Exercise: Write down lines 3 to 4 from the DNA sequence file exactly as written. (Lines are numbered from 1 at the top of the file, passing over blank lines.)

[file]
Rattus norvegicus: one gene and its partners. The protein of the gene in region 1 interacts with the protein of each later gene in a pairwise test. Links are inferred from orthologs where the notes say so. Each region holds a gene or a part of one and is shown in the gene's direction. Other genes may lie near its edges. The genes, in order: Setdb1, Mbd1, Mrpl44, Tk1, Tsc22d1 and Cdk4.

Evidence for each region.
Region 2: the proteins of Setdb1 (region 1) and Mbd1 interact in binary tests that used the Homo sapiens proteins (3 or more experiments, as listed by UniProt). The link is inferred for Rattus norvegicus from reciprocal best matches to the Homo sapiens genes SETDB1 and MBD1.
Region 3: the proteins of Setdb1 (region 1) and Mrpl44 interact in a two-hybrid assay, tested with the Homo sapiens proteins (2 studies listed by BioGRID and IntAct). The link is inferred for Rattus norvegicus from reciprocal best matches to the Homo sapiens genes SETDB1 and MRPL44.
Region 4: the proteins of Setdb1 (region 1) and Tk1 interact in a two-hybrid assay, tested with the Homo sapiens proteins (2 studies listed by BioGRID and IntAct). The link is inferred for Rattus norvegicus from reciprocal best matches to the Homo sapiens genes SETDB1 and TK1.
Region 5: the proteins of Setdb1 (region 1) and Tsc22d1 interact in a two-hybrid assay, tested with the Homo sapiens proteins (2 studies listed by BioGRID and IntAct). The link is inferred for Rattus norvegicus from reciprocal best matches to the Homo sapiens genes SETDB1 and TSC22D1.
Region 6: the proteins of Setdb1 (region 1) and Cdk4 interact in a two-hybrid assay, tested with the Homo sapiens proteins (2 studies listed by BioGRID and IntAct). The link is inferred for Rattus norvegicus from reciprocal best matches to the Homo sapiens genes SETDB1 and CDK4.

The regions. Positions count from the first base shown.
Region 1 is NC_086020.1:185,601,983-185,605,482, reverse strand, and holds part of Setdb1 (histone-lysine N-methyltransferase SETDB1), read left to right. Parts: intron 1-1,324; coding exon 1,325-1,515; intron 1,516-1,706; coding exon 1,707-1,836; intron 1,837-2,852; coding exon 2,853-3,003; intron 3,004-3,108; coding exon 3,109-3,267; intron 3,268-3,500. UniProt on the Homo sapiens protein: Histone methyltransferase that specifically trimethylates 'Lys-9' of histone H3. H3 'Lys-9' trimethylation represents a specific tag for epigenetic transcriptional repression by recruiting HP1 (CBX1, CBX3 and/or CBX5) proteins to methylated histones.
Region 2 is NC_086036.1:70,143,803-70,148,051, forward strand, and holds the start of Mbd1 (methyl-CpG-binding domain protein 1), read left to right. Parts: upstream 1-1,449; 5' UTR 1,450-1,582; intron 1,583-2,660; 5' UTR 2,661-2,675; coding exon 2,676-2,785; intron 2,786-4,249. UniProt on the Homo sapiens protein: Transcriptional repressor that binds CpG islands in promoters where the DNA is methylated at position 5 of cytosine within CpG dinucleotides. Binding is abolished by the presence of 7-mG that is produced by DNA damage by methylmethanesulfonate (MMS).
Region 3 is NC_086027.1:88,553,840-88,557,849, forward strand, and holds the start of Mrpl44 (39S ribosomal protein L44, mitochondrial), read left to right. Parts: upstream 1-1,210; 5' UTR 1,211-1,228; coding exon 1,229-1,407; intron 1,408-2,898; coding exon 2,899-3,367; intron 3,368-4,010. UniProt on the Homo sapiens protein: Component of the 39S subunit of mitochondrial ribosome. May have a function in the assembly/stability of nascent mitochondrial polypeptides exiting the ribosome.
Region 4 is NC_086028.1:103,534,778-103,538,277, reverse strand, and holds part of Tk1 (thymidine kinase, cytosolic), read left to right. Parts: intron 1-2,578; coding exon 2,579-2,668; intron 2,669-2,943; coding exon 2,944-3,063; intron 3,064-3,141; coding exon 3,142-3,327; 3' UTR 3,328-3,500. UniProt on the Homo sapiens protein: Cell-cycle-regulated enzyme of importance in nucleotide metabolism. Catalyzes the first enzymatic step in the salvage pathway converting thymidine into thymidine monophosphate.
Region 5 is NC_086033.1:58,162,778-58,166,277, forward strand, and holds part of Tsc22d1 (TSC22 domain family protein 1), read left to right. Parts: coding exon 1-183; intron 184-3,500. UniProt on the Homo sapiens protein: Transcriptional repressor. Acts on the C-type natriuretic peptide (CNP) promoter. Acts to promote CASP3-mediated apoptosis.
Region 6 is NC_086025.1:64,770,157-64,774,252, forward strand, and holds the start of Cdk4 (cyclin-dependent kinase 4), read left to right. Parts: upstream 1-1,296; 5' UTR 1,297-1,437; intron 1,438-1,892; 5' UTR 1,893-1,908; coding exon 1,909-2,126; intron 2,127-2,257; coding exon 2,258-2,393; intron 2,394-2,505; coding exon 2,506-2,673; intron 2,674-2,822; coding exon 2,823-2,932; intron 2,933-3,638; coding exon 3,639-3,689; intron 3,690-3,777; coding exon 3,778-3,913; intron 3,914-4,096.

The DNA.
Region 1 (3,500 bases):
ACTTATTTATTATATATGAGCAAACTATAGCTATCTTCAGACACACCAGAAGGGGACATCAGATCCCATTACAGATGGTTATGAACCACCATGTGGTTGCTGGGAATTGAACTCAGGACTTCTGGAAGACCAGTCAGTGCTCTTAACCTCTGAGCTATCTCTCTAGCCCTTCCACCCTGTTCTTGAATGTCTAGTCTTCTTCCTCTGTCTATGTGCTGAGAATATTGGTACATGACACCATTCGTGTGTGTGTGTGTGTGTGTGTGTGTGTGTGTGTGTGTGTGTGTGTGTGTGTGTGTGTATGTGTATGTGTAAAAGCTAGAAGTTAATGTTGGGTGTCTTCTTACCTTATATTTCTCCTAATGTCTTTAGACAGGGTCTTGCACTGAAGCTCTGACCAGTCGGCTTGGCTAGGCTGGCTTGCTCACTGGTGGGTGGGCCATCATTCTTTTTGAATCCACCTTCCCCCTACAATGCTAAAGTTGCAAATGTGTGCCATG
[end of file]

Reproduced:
Region 2: the proteins of Setdb1 (region 1) and Mbd1 interact in binary tests that used the Homo sapiens proteins (3 or more experiments, as listed by UniProt). The link is inferred for Rattus norvegicus from reciprocal best matches to the Homo sapiens genes SETDB1 and MBD1.
Region 3: the proteins of Setdb1 (region 1) and Mrpl44 interact in a two-hybrid assay, tested with the Homo sapiens proteins (2 studies listed by BioGRID and IntAct). The link is inferred for Rattus norvegicus from reciprocal best matches to the Homo sapiens genes SETDB1 and MRPL44.